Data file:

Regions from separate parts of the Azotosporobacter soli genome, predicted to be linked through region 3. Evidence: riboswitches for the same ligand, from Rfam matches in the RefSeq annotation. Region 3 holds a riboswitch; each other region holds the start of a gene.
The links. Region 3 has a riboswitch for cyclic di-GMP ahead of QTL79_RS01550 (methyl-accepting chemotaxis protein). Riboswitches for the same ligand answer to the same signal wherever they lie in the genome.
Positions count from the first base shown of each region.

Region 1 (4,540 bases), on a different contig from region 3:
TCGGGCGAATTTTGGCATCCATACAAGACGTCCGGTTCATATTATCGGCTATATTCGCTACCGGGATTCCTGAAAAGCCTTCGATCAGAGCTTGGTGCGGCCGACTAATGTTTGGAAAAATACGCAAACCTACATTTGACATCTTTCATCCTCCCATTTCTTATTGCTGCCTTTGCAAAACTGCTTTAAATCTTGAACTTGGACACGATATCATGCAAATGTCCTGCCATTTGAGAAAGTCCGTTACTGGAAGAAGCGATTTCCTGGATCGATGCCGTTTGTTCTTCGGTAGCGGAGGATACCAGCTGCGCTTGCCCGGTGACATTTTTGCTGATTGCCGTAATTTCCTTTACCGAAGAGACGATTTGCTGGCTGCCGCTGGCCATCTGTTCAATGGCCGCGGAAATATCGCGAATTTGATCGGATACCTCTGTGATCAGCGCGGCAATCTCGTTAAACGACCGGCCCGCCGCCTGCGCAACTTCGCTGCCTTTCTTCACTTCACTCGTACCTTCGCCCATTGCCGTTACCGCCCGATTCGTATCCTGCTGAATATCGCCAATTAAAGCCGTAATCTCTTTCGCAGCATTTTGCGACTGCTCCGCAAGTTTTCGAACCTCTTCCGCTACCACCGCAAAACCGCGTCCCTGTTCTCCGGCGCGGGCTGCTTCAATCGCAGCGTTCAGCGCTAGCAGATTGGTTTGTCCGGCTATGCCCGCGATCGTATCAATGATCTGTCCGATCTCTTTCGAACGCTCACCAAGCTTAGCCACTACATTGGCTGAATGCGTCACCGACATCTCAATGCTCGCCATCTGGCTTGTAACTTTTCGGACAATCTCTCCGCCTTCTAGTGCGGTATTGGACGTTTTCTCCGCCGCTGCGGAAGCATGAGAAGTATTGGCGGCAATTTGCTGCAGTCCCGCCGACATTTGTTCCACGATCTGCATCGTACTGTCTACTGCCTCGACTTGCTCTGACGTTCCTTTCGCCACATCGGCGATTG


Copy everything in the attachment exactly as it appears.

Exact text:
Regions from separate parts of the Azotosporobacter soli genome, predicted to be linked through region 3. Evidence: riboswitches for the same ligand, from Rfam matches in the RefSeq annotation. Region 3 holds a riboswitch; each other region holds the start of a gene.
The links. Region 3 has a riboswitch for cyclic di-GMP ahead of QTL79_RS01550 (methyl-accepting chemotaxis protein). Riboswitches for the same ligand answer to the same signal wherever they lie in the genome.
Positions count from the first base shown of each region.

Region 1 (4,540 bases), on a different contig from region 3:
TCGGGCGAATTTTGGCATCCATACAAGACGTCCGGTTCATATTATCGGCTATATTCGCTACCGGGATTCCTGAAAAGCCTTCGATCAGAGCTTGGTGCGGCCGACTAATGTTTGGAAAAATACGCAAACCTACATTTGACATCTTTCATCCTCCCATTTCTTATTGCTGCCTTTGCAAAACTGCTTTAAATCTTGAACTTGGACACGATATCATGCAAATGTCCTGCCATTTGAGAAAGTCCGTTACTGGAAGAAGCGATTTCCTGGATCGATGCCGTTTGTTCTTCGGTAGCGGAGGATACCAGCTGCGCTTGCCCGGTGACATTTTTGCTGATTGCCGTAATTTCCTTTACCGAAGAGACGATTTGCTGGCTGCCGCTGGCCATCTGTTCAATGGCCGCGGAAATATCGCGAATTTGATCGGATACCTCTGTGATCAGCGCGGCAATCTCGTTAAACGACCGGCCCGCCGCCTGCGCAACTTCGCTGCCTTTCTTCACTTCACTCGTACCTTCGCCCATTGCCGTTACCGCCCGATTCGTATCCTGCTGAATATCGCCAATTAAAGCCGTAATCTCTTTCGCAGCATTTTGCGACTGCTCCGCAAGTTTTCGAACCTCTTCCGCTACCACCGCAAAACCGCGTCCCTGTTCTCCGGCGCGGGCTGCTTCAATCGCAGCGTTCAGCGCTAGCAGATTGGTTTGTCCGGCTATGCCCGCGATCGTATCAATGATCTGTCCGATCTCTTTCGAACGCTCACCAAGCTTAGCCACTACATTGGCTGAATGCGTCACCGACATCTCAATGCTCGCCATCTGGCTTGTAACTTTTCGGACAATCTCTCCGCCTTCTAGTGCGGTATTGGACGTTTTCTCCGCCGCTGCGGAAGCATGAGAAGTATTGGCGGCAATTTGCTGCAGTCCCGCCGACATTTGTTCCACGATCTGCATCGTACTGTCTACTGCCTCGACTTGCTCTGACGTTCCTTTCGCCACATCGGCGATTG